Harvard receives largest-ever gift, $350 million for public health
Harvard University has received the largest donation in its history, the school announced on Monday: $350 million from the Morningside Foundation to the School of Public Health.
The donation is unrestricted, and will support efforts including increased financial aid for students, loan forgiveness for graduates who work in underserved areas, new classrooms and seed money for pathbreaking research too novel to win support from other funders.
In particular, said the school’s dean, Julio Frenk, the Morningside gift will support research and training in four areas: pandemics ranging from malaria and Ebola to obesity and cancer; environmental health risks, including pollution, guns, and tobacco; poverty and humanitarian crises, including war and natural disasters; and failing health systems.
The Morningside Foundation was established in 1996 by Drs. Ronnie and Gerald Chan to support higher education in North America and Asia. Their father, T.H. Chan, founded the Hang Lung Group Ltd, one of Hong Kong’s largest real estate companies.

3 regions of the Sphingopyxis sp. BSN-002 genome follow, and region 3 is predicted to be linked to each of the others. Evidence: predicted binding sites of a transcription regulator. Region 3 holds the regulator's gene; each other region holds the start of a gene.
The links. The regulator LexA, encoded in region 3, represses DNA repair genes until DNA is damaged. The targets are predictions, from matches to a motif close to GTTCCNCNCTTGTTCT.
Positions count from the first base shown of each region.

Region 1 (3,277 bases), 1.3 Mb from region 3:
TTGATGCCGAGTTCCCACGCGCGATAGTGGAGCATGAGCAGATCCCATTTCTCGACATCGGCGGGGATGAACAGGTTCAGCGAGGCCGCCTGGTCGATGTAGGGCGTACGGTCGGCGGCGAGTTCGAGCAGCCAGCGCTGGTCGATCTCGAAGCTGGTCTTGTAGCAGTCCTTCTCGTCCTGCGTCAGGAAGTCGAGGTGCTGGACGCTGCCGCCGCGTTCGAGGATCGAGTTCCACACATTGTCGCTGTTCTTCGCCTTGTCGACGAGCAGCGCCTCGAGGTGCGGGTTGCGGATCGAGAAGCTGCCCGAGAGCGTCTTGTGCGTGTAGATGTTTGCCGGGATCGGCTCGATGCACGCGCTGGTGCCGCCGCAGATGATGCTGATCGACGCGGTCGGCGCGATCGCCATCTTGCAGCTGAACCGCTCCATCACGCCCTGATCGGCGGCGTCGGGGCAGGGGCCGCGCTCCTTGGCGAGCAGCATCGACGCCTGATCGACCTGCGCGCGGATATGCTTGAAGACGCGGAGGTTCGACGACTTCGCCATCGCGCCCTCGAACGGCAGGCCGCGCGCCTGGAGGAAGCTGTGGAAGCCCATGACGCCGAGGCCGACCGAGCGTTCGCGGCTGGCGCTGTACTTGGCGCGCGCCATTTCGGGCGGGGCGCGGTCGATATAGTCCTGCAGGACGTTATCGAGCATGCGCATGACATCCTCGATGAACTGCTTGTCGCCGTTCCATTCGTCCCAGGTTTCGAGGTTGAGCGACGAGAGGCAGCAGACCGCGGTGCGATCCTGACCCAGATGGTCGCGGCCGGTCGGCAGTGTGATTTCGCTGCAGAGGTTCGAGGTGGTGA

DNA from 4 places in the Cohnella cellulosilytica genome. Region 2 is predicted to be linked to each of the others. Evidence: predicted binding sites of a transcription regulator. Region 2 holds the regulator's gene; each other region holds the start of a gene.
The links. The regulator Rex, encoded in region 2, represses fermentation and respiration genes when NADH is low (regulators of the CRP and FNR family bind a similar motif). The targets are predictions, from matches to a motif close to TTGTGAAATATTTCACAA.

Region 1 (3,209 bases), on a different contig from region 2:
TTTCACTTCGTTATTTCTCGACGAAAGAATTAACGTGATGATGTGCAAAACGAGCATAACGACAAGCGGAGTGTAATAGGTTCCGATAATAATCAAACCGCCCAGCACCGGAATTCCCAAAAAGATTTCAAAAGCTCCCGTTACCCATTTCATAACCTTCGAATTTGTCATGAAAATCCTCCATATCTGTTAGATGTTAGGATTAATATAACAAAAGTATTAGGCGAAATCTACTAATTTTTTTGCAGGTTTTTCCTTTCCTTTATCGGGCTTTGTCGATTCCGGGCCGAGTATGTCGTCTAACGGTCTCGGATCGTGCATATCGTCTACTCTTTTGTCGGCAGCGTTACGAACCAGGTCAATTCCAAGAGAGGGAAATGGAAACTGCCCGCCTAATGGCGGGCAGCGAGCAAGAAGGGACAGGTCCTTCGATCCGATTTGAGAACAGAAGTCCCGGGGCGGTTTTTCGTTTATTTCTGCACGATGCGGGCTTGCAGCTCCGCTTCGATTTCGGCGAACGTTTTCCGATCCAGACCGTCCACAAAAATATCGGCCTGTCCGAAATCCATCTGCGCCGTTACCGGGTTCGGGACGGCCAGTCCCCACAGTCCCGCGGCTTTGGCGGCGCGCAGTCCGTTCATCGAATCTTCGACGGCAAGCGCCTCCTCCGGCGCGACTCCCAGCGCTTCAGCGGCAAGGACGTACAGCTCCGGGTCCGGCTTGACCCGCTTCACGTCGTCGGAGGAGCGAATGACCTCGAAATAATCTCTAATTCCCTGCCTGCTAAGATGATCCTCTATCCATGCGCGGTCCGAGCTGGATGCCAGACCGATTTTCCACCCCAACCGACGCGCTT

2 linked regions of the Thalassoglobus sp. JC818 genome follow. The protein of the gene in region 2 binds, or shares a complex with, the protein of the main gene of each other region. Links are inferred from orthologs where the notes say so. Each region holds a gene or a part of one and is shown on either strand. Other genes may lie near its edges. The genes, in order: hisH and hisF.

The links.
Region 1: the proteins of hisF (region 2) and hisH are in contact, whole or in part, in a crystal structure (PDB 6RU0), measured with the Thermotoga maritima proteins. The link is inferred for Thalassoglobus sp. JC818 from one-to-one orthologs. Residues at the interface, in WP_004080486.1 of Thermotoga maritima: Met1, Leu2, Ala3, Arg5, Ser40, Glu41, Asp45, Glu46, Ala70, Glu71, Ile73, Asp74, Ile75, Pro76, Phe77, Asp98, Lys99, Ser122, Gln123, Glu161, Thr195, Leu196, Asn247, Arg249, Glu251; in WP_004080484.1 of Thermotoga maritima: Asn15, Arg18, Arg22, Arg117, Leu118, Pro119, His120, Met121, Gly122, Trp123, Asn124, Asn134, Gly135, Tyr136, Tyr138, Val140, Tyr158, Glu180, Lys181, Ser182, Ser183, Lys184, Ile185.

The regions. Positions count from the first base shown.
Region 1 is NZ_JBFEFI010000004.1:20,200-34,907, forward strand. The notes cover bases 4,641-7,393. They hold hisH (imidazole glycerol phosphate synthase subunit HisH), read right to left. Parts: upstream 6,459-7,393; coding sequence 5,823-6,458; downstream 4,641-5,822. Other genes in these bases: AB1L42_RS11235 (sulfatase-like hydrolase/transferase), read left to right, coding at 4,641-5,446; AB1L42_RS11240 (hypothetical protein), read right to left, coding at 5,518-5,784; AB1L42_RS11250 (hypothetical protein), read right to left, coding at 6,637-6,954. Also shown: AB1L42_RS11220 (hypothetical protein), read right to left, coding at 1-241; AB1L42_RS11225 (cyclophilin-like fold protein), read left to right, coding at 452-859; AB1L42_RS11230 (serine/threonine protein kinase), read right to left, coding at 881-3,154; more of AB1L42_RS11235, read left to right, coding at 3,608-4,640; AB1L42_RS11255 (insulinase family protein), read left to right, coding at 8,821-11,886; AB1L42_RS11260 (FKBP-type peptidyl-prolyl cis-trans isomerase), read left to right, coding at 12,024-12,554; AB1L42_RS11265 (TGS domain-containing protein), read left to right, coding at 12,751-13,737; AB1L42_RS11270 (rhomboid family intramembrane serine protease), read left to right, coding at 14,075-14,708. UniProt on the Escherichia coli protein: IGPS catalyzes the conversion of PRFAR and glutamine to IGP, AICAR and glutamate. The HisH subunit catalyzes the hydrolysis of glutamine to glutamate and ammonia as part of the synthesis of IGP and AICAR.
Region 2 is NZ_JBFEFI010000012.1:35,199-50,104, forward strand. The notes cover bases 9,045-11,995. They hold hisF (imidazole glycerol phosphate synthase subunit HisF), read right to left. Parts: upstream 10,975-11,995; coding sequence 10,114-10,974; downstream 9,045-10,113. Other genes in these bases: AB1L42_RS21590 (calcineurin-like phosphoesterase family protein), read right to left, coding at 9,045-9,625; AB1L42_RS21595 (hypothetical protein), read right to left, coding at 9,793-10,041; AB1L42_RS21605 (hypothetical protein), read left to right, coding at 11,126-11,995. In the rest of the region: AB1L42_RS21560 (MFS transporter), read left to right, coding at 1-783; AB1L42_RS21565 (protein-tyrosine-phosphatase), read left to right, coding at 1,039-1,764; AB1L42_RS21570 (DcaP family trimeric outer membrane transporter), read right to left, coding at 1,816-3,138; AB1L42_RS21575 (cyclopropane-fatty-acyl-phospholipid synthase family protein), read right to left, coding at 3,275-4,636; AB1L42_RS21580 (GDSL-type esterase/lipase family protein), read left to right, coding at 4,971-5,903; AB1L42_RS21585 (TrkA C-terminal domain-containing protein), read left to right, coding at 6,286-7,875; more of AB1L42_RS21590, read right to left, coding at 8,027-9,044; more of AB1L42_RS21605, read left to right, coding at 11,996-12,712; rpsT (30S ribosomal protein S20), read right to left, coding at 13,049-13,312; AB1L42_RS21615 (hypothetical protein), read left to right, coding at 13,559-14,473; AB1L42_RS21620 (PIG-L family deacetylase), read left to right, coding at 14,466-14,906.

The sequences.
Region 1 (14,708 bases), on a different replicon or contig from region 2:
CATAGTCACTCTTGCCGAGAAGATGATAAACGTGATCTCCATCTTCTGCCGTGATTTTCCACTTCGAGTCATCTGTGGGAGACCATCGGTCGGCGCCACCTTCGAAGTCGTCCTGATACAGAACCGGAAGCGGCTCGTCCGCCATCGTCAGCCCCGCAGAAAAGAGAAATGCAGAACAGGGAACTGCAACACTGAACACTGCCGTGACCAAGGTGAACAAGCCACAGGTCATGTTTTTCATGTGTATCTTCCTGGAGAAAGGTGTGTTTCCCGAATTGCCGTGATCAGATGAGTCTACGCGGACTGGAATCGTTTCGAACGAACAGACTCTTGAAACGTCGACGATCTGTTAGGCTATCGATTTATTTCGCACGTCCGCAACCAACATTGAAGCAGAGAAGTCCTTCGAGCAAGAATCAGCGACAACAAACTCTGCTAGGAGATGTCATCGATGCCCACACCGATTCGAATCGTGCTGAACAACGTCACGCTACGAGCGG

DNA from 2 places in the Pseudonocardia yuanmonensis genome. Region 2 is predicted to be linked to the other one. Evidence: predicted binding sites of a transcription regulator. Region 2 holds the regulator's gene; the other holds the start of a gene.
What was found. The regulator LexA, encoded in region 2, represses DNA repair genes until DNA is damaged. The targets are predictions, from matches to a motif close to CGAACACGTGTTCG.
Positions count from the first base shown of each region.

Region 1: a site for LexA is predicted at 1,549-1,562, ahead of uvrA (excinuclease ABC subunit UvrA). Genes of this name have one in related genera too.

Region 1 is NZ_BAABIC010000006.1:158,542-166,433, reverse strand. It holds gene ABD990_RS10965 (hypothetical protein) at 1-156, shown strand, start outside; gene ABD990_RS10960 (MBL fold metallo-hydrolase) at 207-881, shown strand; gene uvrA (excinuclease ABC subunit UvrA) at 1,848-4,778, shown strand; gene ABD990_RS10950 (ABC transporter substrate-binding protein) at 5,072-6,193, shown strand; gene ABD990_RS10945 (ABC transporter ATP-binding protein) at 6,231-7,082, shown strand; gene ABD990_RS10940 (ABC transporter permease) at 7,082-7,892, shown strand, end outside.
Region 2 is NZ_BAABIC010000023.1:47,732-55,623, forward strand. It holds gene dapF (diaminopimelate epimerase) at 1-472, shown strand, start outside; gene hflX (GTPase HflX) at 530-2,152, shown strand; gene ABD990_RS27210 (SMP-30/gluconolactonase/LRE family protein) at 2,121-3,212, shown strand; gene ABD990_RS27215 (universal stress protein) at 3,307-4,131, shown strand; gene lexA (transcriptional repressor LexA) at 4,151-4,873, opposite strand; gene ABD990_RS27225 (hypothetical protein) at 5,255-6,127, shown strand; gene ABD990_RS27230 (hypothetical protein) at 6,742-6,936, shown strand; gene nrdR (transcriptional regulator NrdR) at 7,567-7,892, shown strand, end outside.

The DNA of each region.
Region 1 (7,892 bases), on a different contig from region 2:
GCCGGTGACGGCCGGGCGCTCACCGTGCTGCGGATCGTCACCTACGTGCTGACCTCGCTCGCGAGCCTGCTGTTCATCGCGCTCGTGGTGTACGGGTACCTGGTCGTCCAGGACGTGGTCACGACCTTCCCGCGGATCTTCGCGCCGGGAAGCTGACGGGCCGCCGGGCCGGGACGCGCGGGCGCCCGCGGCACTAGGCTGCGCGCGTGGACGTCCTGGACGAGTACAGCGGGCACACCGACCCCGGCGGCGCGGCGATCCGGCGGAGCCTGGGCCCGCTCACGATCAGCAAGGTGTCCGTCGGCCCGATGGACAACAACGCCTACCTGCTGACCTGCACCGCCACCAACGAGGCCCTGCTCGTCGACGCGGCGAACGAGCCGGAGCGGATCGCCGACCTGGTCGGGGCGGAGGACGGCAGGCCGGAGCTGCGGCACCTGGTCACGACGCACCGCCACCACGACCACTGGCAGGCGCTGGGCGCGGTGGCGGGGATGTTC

After Chan’s death in 1986, his sons started the Morningside Group, which makes private equity and venture capital investments in biotech and other science- and technology-based companies, especially in China and the United States. The brothers rank 17th on Forbes’ 2014 list of Hong Kong’s richest people with a combined net worth of $2.95 billion.
The previous record gift to Harvard, announced earlier this year, was $150 million from hedge fund manager and alumnus Kenneth Griffin, most of it for financial aid. The largest cumulative donation to any U.S. university, unadjusted for inflation, is $1.1 billion over many years from former New York City Mayor Michael Bloomberg, founder of Bloomberg LP, to his alma mater Johns Hopkins University, including its now-eponymous School of Public Health.
In an interview, Gerald Chan called his days as a student at the Harvard School of Public Health “transformative,” a time when he learned that “science can be put into action for the improvement of human health.”
Research at the school has led to the Designated Driver Campaign to prevent drunk driving; stricter Clean Air Act regulations; and bans on trans fats after studies showed they increase the risk of heart disease.
The 101-year-old school, with just over 400 faculty and 1,000 full-time students, will be renamed the Harvard T.H. Chan School of Public Health. His father, Chan said, “wanted to support scientific research to alleviate human suffering.”
(Reporting by Sharon Begley; Editing by Jonathan Oatis)